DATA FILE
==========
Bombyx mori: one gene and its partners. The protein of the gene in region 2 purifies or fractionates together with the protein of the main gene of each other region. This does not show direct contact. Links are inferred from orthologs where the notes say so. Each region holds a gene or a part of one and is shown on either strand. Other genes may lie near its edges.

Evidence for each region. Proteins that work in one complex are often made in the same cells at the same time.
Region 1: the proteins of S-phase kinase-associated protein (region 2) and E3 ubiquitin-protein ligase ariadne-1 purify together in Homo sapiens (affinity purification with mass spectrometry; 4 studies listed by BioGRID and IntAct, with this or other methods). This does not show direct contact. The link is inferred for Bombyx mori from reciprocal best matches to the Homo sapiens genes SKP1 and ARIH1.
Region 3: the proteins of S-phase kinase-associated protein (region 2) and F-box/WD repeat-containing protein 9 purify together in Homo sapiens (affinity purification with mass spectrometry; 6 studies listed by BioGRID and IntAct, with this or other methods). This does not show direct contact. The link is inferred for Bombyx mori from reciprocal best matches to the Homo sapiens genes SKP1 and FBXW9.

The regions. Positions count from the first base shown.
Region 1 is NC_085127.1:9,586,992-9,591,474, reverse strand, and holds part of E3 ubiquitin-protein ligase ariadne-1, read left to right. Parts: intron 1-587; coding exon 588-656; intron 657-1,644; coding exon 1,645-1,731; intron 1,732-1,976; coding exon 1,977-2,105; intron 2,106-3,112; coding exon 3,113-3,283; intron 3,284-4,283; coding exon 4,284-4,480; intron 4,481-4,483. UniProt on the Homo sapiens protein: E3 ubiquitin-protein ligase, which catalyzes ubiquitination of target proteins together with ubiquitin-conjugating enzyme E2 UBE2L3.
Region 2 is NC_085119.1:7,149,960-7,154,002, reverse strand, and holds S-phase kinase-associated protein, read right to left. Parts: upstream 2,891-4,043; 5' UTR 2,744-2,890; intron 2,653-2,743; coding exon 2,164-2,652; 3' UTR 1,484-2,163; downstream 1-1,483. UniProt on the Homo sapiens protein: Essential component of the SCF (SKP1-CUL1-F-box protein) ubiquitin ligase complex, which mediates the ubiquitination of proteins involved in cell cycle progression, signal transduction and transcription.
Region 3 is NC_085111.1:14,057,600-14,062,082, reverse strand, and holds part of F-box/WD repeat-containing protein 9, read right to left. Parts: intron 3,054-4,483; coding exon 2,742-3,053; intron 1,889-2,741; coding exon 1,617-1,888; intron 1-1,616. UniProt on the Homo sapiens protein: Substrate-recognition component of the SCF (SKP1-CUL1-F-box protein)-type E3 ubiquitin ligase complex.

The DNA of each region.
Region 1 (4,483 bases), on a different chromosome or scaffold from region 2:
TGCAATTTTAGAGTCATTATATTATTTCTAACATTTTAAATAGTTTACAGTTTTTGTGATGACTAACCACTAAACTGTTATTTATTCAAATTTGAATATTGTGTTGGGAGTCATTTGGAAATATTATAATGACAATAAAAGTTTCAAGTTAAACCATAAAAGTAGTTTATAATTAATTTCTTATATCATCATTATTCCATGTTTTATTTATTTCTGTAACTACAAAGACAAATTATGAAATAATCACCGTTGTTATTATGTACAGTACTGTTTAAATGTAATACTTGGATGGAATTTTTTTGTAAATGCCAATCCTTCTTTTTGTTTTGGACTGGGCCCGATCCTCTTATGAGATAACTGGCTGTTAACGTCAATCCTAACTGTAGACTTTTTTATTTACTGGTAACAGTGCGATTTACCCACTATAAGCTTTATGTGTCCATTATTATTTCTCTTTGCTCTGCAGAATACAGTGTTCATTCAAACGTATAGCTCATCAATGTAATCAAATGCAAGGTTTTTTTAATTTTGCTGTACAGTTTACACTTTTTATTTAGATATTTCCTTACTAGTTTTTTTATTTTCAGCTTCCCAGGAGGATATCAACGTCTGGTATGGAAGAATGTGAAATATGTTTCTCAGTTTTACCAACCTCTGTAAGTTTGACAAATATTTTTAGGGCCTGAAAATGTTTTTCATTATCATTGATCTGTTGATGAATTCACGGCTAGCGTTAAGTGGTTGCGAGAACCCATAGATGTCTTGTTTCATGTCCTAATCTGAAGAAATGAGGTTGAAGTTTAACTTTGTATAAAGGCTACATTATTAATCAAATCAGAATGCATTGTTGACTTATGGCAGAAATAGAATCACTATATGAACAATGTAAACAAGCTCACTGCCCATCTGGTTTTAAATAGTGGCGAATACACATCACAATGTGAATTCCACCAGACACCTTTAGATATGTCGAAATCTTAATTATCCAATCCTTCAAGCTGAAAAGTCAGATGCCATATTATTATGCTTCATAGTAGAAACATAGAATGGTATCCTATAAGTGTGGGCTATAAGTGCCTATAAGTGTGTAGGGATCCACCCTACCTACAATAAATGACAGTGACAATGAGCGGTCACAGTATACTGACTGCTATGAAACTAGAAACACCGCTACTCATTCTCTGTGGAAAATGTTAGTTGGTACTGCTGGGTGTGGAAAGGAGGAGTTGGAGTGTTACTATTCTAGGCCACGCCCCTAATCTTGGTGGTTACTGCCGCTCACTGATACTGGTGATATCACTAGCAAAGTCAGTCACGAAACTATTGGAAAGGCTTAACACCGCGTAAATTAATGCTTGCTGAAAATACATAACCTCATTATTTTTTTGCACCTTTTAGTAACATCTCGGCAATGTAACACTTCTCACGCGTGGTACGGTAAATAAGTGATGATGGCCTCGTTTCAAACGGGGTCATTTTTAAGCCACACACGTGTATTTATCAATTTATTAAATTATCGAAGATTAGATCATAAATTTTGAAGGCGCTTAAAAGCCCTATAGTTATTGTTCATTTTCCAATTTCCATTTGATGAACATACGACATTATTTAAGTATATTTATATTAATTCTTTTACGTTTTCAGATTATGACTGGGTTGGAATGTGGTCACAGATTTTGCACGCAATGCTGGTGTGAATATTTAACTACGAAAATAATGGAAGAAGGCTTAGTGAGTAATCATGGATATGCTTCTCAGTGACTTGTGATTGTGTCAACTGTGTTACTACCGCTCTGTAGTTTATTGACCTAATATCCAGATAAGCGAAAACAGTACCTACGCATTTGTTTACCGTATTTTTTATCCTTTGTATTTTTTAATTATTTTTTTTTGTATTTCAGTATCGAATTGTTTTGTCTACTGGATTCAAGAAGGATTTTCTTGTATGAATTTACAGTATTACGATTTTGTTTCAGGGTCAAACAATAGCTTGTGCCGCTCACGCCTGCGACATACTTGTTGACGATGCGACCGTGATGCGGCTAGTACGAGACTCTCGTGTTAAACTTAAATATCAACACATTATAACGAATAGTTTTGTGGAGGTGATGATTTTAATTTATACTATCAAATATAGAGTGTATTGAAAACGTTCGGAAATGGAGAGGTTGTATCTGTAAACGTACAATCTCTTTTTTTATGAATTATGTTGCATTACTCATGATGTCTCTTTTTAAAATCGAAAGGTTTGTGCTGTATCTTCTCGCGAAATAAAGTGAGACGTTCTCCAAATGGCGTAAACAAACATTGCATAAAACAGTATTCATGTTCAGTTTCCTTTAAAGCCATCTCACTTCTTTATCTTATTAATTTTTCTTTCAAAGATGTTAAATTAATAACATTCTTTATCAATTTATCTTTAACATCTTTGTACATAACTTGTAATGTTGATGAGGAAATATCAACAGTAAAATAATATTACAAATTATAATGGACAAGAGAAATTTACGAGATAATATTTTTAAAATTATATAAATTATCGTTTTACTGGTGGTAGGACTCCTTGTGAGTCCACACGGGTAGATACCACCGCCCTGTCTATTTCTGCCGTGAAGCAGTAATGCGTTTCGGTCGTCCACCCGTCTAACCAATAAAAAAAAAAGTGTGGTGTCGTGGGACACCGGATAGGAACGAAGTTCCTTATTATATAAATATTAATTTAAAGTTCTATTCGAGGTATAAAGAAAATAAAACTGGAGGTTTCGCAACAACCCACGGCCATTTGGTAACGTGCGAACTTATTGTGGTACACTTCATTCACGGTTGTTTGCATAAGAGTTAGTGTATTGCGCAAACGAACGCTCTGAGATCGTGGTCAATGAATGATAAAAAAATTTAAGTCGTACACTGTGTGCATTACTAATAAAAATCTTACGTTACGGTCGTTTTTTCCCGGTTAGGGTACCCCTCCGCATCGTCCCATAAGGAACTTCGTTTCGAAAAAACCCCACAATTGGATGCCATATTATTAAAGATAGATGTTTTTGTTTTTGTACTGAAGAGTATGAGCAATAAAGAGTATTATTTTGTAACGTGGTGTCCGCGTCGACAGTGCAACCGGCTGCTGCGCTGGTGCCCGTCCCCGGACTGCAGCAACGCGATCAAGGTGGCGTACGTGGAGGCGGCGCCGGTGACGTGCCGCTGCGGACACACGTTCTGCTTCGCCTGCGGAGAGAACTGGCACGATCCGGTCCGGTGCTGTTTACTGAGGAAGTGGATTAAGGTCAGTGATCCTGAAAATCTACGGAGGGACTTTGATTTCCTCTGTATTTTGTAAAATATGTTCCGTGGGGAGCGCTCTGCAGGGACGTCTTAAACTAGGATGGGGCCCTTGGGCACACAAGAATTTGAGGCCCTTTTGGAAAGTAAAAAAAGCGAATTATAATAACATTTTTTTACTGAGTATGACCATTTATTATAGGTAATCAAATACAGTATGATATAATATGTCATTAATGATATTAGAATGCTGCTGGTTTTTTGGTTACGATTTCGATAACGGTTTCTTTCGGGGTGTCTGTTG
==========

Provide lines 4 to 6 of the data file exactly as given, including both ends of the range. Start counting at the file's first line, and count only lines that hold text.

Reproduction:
Region 3: the proteins of S-phase kinase-associated protein (region 2) and F-box/WD repeat-containing protein 9 purify together in Homo sapiens (affinity purification with mass spectrometry; 6 studies listed by BioGRID and IntAct, with this or other methods). This does not show direct contact. The link is inferred for Bombyx mori from reciprocal best matches to the Homo sapiens genes SKP1 and FBXW9.

The regions. Positions count from the first base shown.
Region 1 is NC_085127.1:9,586,992-9,591,474, reverse strand, and holds part of E3 ubiquitin-protein ligase ariadne-1, read left to right. Parts: intron 1-587; coding exon 588-656; intron 657-1,644; coding exon 1,645-1,731; intron 1,732-1,976; coding exon 1,977-2,105; intron 2,106-3,112; coding exon 3,113-3,283; intron 3,284-4,283; coding exon 4,284-4,480; intron 4,481-4,483. UniProt on the Homo sapiens protein: E3 ubiquitin-protein ligase, which catalyzes ubiquitination of target proteins together with ubiquitin-conjugating enzyme E2 UBE2L3.